Production of biofuels and biodegradable plastics from common waste substrates in engineered Ralstonia eutropha
Author(s)Lu, Jingnan, Ph. D. Massachusetts Institute of Technology
Massachusetts Institute of Technology. Department of Chemistry.
Anthony J. Sinskey.
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Ralstonia eutropha, a Gram-negative proteobacterium, is capable of utilizing a plethora of simple and complex carbon sources derived from common waste streams. When experiencing nutrient stress in the presence of high carbons, R. eutropha can store carbon and energy in the form of polyhydroxyalkanoates (PHAs), a biodegradable and biocompatible plastic. In this thesis, the native carbon storage system was genetically disabled and the carbons redirected to produce biofuels. Key enzymes involved in R. eutropha CO₂, oil, and branched-chain amino acid metabolism were evaluated for the production of biofuels and bioplastics. R. eutropha valine biosynthesis pathway was modified, so its intermediate 2- ketoisovalerate can be converted to isobutanol, a drop-in biofuel that can directly substitute for fossil-based fuels and be employed within the current transportation infrastructure. Challenges facing large production of isobutanol include the tightly regulated biosynthetic pathway and product toxicity to the cells. Modification of both the pathway enzyme for reduced-feedback inhibition, in addition to genotypic adaptation to exogenous isobutanol stress produced insights that will allow for further improvements on isobutanol production. Furthermore, strains of R. eutropha were also engineered to produce isopropanol, another biofuel. Growth on carbon dioxide requires carefully balanced intercellular pH and ion transport. Four R. eutropha carbonic anhydrases were identified to play individual and non-complementary roles in CO₂ metabolism. An extracellular lipase and its chaperone were identified and characterized in R. eutropha. This lipase is crucial for growth on plant oil and when overexpressed, not only reduced the growth lag phase, but also eliminated the use of supplemental surfactants. Production of PHAs was achieved by using palm oil, one of the world's most abundant plant oils, as well as vinasse, a byproduct of ethanol fermentation. Metabolic versatility and genetic tractability combined with its ability to store a variety of carbons make R. eutropha an excellent platform organism for the production of value-added compounds. Demonstrated in this thesis are the production of biofuels and bioplastics from fructose, CO₂, oils, and mixed-organic acids.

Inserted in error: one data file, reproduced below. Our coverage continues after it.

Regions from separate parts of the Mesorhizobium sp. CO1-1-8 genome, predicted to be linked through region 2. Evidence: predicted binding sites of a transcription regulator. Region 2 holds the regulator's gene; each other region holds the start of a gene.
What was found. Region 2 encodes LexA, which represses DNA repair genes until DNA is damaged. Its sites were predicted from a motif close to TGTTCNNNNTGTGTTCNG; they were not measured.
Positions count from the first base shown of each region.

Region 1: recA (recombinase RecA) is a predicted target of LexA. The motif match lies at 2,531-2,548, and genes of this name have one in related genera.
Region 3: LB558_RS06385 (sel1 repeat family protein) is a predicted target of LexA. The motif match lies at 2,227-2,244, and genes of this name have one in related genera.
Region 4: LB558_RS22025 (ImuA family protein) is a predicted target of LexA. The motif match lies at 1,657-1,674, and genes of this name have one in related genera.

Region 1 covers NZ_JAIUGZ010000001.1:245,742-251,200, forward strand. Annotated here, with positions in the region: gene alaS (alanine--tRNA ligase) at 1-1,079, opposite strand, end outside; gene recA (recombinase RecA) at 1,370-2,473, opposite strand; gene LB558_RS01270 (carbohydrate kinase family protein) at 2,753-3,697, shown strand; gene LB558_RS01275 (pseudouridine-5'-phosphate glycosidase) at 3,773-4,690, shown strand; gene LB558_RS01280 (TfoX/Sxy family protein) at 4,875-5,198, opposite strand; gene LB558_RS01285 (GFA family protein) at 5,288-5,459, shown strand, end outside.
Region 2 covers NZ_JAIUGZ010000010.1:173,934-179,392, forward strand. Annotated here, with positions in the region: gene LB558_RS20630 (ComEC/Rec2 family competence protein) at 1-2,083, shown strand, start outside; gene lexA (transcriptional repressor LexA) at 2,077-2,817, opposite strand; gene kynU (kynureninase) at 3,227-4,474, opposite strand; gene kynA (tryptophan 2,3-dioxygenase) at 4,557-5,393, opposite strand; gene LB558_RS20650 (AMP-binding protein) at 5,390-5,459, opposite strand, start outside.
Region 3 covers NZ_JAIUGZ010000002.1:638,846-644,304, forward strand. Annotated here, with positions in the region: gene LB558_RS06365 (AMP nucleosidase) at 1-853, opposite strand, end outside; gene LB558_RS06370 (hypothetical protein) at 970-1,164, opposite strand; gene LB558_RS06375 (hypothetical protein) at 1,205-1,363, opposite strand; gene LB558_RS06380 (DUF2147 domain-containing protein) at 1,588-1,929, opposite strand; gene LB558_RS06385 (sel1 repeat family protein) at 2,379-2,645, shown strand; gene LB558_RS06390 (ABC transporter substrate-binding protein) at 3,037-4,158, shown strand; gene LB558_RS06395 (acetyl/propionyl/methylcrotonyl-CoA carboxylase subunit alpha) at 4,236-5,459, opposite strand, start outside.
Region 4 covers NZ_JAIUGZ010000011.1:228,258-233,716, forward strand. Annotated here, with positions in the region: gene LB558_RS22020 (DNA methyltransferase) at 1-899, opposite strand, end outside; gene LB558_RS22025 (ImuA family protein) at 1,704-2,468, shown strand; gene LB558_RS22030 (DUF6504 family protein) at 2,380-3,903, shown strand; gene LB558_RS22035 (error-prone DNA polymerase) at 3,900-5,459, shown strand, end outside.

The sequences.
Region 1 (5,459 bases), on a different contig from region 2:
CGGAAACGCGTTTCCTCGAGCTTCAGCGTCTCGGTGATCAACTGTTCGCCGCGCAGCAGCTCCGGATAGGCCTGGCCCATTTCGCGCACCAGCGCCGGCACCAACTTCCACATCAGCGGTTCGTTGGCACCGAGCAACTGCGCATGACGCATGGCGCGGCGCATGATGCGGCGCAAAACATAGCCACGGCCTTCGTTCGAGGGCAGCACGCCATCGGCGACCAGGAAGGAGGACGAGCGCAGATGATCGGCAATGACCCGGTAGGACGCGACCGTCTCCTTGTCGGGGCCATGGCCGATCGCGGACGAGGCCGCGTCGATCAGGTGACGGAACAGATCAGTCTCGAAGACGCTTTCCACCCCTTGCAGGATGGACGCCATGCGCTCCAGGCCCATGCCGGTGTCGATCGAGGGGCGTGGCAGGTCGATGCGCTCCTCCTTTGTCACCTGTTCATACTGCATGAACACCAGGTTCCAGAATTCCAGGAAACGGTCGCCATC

Thesis: Ph. D. in Biological Chemistry, Massachusetts Institute of Technology, Department of Chemistry, 2014.Cataloged from PDF version of thesis. Vita.Includes bibliographical references.
DepartmentMassachusetts Institute of Technology. Department of Chemistry.; Massachusetts Institute of Technology. Department of Chemistry
Massachusetts Institute of Technology